Jan. 9 (Bloomberg)
By Mark Pittman
Last Updated: January 9, 2009 00:01 EST
Henry Paulson may be the most powerful manager of money in the world and he still couldn’t do for taxpayers with the $700 billion bailout of American banks what Warren Buffett did for his shareholders in investing in Goldman Sachs Group Inc.
The Treasury secretary has made 174 purchases of banks’ preferred shares that include certificates to buy stock at a later date. He invested $10 billion in Goldman Sachs in October, twice as much as Buffett did the month before, yet gained warrants worth one-fourth as much as the billionaire, according to data compiled by Bloomberg. The Goldman Sachs terms were repeated in most of the other bank bailouts.
Paulson’s warrant deals may give U.S. taxpayers, who are funding the bailouts, less profit from any recovery in financial stocks than shareholders such as Goldman Sachs Chief Executive Officer Lloyd Blankfein and Saudi Arabian Prince Alwaleed bin Talal, owner of 4 percent of Citigroup Inc., said Simon Johnson, former chief economist for the International Monetary Fund.
The transactions are “just egregious,” said Johnson, a fellow at the Peterson Institute for International Economics in Washington. “You want to do it the way Warren does it.”
Paulson’s decisions mark the first time in the nation’s 236- year history that the U.S. government has had to prop up the financial system by purchasing shares in institutions from Goldman Sachs, the most profitable Wall Street firm last year, to Saigon National Bank, a Westminster, California, lender with a market value of $3.8 million.
“Paulson said he had to make it attractive to banks, which is code for ‘I’m going to give money away,’” said Joseph Stiglitz, who won a Nobel Prize in 2001 for his work on the economic value of information.
“The worst aspect of this is that they were designed not to do what they were supposed to do,” he said in a telephone interview from Paris Jan. 7. “In many ways, it’s not only a giveaway, but a giveaway that was designed not to work.”
The Treasury would have held warrants for 116 million shares of Goldman Sachs under Buffett’s terms, which would be equivalent to a 21 percent stake when added to those currently outstanding. Instead, the dilution is 2.7 percent under the Treasury plan. Blankfein is the company’s biggest individual investor, with 2.08 million shares worth about $178 million today, according to Bloomberg data. His 0.47 percent interest would have declined to 0.36 percent under Buffett’s terms and would be 0.44 percent if the Treasury’s warrants were exercised.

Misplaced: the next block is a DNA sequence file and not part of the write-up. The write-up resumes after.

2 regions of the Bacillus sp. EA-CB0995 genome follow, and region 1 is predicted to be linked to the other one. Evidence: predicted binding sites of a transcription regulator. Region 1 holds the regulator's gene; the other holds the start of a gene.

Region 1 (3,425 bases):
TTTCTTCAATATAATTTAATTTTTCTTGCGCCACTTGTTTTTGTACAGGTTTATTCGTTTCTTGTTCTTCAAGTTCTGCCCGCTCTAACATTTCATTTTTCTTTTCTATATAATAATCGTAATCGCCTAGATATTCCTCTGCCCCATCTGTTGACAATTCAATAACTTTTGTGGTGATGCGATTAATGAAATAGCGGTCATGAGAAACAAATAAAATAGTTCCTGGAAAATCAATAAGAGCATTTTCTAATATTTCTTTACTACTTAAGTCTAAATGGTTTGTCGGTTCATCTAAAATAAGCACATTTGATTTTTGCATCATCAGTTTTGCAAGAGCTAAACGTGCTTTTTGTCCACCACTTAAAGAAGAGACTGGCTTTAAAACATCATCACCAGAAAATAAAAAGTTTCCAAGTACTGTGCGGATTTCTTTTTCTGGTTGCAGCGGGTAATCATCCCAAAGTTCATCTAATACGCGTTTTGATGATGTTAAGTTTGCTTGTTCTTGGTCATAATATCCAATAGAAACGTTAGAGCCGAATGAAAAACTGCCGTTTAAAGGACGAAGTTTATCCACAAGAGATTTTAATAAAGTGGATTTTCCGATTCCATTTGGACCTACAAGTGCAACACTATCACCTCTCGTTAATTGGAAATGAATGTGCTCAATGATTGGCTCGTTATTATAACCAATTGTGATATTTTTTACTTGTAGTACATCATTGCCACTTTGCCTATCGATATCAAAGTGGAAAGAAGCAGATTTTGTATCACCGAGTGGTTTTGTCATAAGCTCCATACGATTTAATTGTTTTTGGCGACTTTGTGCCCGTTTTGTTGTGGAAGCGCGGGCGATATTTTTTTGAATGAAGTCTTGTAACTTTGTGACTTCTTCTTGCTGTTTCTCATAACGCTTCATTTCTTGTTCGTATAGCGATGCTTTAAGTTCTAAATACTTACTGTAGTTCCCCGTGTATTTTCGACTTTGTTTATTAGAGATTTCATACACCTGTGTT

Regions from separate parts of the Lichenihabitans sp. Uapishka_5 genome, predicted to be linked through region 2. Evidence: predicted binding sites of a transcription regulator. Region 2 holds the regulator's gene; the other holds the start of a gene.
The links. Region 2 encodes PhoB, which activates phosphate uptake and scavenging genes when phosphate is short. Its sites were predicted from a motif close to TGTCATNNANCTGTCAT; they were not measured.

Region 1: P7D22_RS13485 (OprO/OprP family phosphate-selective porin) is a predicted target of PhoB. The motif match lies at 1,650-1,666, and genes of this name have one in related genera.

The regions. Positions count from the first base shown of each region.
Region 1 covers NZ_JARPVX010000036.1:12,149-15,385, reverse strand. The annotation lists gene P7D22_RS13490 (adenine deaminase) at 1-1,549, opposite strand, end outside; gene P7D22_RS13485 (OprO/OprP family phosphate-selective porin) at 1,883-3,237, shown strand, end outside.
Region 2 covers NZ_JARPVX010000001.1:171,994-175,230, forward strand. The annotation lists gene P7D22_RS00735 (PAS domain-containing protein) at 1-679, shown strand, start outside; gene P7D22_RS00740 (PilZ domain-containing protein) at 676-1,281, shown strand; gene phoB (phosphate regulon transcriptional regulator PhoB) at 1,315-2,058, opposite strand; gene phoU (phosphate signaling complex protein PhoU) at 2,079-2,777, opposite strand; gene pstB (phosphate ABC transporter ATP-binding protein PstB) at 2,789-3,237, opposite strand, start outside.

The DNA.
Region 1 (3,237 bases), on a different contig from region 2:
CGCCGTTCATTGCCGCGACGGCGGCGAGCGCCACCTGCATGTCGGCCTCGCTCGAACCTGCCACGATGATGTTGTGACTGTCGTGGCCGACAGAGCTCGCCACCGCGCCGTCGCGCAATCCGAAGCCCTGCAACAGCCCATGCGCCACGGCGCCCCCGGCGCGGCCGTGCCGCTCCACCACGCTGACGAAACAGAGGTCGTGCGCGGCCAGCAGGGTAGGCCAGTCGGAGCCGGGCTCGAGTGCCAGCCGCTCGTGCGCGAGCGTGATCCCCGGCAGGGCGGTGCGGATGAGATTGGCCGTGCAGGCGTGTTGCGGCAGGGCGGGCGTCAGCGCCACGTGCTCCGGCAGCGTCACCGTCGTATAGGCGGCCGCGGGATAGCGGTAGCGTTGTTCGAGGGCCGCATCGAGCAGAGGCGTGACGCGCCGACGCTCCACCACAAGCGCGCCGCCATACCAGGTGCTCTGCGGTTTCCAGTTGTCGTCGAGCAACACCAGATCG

Treasury spokeswoman Brookly McLaughlin wouldn’t say how the bailout conditions were set.
“Obviously, the government is going to have different objectives than a private investor,” McLaughlin said in an e- mail.
“We believe the public has a right to know the value of the investments being made with the TARP funds and whether the terms Treasury receives for investing taxpayer dollars are as good as those that private individuals like Warren Buffett receive for similar investments,” said Elizabeth Warren, chairwoman of the TARP Congressional Oversight Panel, in an e-mail. “This is a question we will continue to ask until we get a complete answer.”
Stiglitz said finance professionals at Treasury possessed expertise on warrant pricing that members of Congress didn’t. As a result, Paulson gave lip service to the lawmakers’ intent on TARP without gaining much value for taxpayers, said Stiglitz, a Columbia University professor who described the pricing mechanism as “a gimmick to make sure that they were giving away something worth nothing.”
“If Paulson was still an employee of Goldman Sachs and he’d done this deal, he would have been fired,” he said.
Paulson declined to comment, McLaughlin said.
While the government has pledged to recover its investments, Congress provided little guidance on how to accomplish that. Legislation mandated that the Treasury receive warrants to acquire shares in companies tapping the program to potentially reward taxpayers. The law didn’t specify how many warrants or how they should be priced, factors that will determine how much money, if any, taxpayers get in exchange for their risk.